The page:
Hotel Vintage Court, San Francisco:
"Sparkle & Wine" this holiday season!
As I mentioned the other day, I was in no particular rush to taste the Beaujolais Nouveau last Thursday night. The annual frivolity surrounding France's first taste of the new vintage can be fun, but this modest, quickly produced young red doesn't really justify making special plans for its third-Thursday-in-November release if you already have something interesting to do.
This wine can wait, at least for a while ... although it's best not to defer it too long, as the conventional wisdom holds that Beaujolais Nouveau is best drunk up before New Year's Day. (Nothing terrible will happen if you keep it longer, but the fresh fruitiness that is its primary reason for being will eventually fade.)
So, giving the excitement (such as it is) a few days to die down, I picked up three samples of the new wine this week. Based on those tastings, I would say that 2002 was an unusually good year for this wine. In contrast with the harsh and vinegary qualities that Beaujolais Nouveau presents in years when the weather didn't cooperate, these three wines were uniformly presentable: Fruity and somewhat grapey, reasonably well balanced and easy to quaff if not to contemplate deeply. Any of these three would serve nicely with Thanksgiving dinner or similar seasonal feast.Georges Duboeuf 2002 Beaujolais-Villages Nouveau ($8.99)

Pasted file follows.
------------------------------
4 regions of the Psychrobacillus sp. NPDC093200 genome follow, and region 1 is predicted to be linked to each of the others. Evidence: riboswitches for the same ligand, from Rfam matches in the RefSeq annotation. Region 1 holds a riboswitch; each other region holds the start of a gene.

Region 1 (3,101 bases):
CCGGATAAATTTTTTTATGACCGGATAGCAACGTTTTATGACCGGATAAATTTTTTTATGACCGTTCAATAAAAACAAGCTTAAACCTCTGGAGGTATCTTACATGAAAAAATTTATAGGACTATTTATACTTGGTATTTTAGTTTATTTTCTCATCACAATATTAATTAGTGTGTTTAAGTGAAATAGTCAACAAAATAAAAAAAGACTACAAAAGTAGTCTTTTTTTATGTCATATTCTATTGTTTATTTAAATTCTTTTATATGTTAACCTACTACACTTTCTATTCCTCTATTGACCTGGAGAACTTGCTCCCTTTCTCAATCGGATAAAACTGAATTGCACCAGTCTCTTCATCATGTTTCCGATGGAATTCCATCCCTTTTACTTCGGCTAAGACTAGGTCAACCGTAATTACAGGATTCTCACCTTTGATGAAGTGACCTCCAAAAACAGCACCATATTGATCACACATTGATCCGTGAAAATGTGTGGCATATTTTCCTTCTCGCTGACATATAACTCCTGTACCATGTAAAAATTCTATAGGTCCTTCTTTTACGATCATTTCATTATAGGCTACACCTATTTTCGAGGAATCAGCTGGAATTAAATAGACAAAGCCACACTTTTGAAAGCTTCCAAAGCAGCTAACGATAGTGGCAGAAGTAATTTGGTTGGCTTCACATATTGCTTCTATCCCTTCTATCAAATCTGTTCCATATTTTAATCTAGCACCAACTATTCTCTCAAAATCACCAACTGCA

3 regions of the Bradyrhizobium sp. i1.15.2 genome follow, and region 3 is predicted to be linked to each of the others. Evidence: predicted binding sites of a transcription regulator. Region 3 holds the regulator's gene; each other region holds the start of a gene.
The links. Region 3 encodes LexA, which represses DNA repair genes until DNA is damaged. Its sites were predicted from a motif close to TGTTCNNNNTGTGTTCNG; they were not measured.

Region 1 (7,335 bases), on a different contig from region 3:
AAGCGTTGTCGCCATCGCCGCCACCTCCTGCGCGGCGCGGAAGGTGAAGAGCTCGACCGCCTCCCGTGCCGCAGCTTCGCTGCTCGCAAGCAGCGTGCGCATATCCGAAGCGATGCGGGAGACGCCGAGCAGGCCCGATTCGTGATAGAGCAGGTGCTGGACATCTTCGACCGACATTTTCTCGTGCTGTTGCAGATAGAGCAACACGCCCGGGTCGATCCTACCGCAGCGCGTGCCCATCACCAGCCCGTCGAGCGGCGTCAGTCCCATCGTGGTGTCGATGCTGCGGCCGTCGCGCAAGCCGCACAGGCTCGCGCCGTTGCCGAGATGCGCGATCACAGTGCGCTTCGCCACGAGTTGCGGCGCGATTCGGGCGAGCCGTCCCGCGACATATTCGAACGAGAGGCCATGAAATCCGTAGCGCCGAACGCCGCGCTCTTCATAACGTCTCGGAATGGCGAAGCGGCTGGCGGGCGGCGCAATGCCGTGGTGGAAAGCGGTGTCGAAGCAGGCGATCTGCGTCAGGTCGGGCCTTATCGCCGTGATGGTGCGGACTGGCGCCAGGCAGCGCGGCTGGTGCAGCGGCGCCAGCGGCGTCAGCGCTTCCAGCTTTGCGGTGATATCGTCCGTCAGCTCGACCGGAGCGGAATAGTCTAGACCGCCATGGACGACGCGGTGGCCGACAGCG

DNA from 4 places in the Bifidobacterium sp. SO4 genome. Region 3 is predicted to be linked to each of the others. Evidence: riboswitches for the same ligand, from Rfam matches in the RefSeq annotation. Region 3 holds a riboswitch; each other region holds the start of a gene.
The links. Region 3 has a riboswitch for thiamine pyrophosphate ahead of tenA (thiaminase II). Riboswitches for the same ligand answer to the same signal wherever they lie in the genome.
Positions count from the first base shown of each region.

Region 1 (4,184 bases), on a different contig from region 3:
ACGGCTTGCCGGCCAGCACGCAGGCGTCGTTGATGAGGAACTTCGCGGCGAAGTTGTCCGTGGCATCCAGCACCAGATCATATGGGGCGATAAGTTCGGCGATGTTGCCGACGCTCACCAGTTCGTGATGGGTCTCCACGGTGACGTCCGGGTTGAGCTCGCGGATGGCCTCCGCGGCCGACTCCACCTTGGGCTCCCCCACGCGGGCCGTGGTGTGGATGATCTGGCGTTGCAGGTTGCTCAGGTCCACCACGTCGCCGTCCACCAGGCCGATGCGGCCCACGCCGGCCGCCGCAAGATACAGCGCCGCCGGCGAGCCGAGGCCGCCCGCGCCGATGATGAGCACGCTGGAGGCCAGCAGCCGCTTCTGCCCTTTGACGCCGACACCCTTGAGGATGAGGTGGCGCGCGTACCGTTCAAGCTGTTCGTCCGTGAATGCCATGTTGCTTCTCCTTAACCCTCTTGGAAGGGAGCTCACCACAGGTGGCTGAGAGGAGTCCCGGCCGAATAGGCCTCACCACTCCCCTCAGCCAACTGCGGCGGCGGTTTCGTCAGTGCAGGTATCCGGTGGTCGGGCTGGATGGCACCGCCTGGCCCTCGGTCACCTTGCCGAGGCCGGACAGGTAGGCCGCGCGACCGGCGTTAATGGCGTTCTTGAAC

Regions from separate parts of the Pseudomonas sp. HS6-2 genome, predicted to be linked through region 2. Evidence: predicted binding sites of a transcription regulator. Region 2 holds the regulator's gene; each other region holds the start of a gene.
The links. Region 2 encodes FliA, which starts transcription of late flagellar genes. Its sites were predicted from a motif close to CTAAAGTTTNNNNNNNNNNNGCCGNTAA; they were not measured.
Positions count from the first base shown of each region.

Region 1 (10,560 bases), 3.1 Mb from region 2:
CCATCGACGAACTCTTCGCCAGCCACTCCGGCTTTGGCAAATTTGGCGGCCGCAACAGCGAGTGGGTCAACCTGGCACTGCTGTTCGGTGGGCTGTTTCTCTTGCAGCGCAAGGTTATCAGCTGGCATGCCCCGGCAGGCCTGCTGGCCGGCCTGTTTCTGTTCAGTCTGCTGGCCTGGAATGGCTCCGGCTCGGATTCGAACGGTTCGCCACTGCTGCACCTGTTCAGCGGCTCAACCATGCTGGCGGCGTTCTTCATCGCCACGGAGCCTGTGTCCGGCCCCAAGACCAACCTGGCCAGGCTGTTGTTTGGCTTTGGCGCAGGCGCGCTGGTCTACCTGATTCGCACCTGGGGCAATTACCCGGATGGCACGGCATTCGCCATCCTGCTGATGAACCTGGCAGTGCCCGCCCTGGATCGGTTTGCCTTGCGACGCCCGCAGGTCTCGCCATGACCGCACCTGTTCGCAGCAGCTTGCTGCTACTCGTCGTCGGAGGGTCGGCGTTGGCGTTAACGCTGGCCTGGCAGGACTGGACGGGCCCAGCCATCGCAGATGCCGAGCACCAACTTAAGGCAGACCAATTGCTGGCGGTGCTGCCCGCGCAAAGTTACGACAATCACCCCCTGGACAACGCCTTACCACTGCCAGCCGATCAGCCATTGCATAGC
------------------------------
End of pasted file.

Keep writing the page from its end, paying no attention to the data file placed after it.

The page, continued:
Dark garnet. Typical Beaujolais strawberries mix with brown sugar and a not-unpleasant whiff of red-wine vinegar, but there's no sign of the characteristic Duboeuf "banana" and "cotton-candy" scents, and I don't miss them. Ripe and grapey flavors, sweet fruit over sufficient acidity. Fresh and bright, it's a crowd-pleasing Nouveau, easy to swallow. U.S. importer: Winesellers Ltd., Skokie, Ill. (Nov. 25, 2002)
FOOD MATCH: Sweet fruit makes it a decent match with a lightly spicy shrimp Creole.
VALUE: A dollar under the $10 price point that seems to have become standard for Beaujolais Nouveau.
WEB LINKS: Georges Duboeuf's Website is available in French and English at
Bright garnet color, offering fresh berries in the aroma and ripe fruit framed by tart acidity in the flavor. Simple but well-balanced, dry and tart with good, characteristic fruit flavors, it's a wine-lover's Nouveau. U.S. importer: Bercut-Vandervoort & Co., San Francisco. (Nov. 25, 2002)
FOOD MATCH: Worked well with lightly spicy Cajun-style fare.
VALUE: As noted, $10 appears to be standard for Nouveau, a price that the market might not bear except during its brief season.
WEB LINKS: You'll find the Louis Tête Website (French and English) at
Dark ruby color with brilliant glints of purple. Surprisingly earthy, truffle and cooked beet notes surround ripe cherries on the nose and palate; juicy and tart, sour-cherry fruit and a lemon-squirt of acidity make for a gulpable wine, good with food. That earthy, beet-like quality is idiosyncratic, though:. It reminds me of Beaujolais from Cotes-de-Brouilly, and I like it. My wife calls it "dirty," and doesn't approve. U.S. importer: Kermit Lynch Wine Merchant, Berkeley, Calif. (Nov. 25, 2002)
FOOD MATCH: Fine with roast chicken.
VALUE: Again, takes advantage of seasonal demand to justify a $10 price tag.
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Wednesday, Nov. 27, 2002
Copyright 2002 by Robin Garr. All rights reserved.